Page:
Salt to the Sea by Ruta Sepetys
As you likely know, I am a happy-ending sort of reader, meaning I generally avoid books with book flap descriptions that contain a phrase like “single greatest tragedy in maritime history”. But Salt to the Sea is written by Ruta Sepetys, who is behind some of the very best historical fiction of the past five years. Whether she’s tackling Soviet labor camps or the underworld of 1950s New Orleans, a Ruta Sepetys book can open your eyes, break your heart, and still somehow reaffirm your belief in the strength of humanity in the most dire of circumstances.
Her latest book is set in the winter of 1945. World War II is nearing an end, and Joana, Florian, and Emilia are in Nazi territory, struggling against overwhelming odds to get to port and evacuate as the Soviet army approaches. Their world has been ravaged by war for the past six years and even still bombs continue to fall around them. Their paths converge and their lives are forever changed as they struggle to escape not just the present horrors but the darkness and secrets of their pasts.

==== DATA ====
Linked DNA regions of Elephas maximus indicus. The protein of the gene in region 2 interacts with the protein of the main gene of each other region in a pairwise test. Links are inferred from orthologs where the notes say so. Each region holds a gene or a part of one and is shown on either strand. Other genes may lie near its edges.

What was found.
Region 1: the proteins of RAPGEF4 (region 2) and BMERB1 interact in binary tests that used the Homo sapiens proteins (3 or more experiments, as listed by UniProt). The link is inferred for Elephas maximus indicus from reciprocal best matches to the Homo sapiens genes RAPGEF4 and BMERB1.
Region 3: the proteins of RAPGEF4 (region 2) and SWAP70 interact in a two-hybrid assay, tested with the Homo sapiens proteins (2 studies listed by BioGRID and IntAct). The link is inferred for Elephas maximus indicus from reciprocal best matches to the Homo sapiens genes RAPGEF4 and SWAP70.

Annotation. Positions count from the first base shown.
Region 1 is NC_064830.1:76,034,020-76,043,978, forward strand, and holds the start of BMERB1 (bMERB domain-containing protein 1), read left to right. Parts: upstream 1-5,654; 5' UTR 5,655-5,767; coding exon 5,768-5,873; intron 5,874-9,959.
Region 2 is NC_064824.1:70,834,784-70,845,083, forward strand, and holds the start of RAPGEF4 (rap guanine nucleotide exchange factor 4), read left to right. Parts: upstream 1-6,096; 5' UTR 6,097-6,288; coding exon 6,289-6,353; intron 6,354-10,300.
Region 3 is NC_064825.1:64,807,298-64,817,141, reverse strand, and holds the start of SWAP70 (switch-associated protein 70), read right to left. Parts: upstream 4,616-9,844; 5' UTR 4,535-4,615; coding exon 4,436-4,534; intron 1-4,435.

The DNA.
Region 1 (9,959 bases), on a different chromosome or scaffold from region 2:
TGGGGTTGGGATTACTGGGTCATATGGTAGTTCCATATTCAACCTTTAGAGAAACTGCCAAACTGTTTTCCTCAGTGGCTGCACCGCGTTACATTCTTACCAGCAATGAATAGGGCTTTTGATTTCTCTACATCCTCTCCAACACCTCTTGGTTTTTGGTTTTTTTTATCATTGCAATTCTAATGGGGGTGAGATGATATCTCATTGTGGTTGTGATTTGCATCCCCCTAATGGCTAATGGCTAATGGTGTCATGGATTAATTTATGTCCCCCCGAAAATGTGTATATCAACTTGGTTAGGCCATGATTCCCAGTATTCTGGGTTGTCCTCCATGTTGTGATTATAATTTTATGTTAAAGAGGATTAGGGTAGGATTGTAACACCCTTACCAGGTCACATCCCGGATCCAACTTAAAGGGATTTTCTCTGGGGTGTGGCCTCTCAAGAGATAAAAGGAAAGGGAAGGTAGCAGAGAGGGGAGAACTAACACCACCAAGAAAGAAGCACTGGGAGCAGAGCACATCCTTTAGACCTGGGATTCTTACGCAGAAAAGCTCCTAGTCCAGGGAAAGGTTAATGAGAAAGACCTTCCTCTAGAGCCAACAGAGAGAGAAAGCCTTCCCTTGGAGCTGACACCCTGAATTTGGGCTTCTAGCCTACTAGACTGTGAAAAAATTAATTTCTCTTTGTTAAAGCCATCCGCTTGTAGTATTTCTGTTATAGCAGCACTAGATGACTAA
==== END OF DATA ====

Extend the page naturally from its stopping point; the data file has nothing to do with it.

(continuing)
Awaiting Joana, Florian, and Emilia aboard the great ship Wilhelm Gustloff is Alfred, a Nazi recruit, who has his own way of dealing with the past and present. And his own secrets. For all of them, the ship offers a glimmer of hope for the future. But as these four worlds collide we find that the end of one struggle, may just mark the beginning of the next, especially during war time...
Told from the point of view of each of the four characters, the quick, alternating chapters move the plot at high speed and build the suspense from the very first page. There is love here and heartbreak. Phenomenally researched, beautifully written, and told with aching humanity, this is Ruta Sepetys and the genre of historical fiction at their very best. You won’t be quite the same after discovering these characters or the tragedy of the Wilhem Gustloff.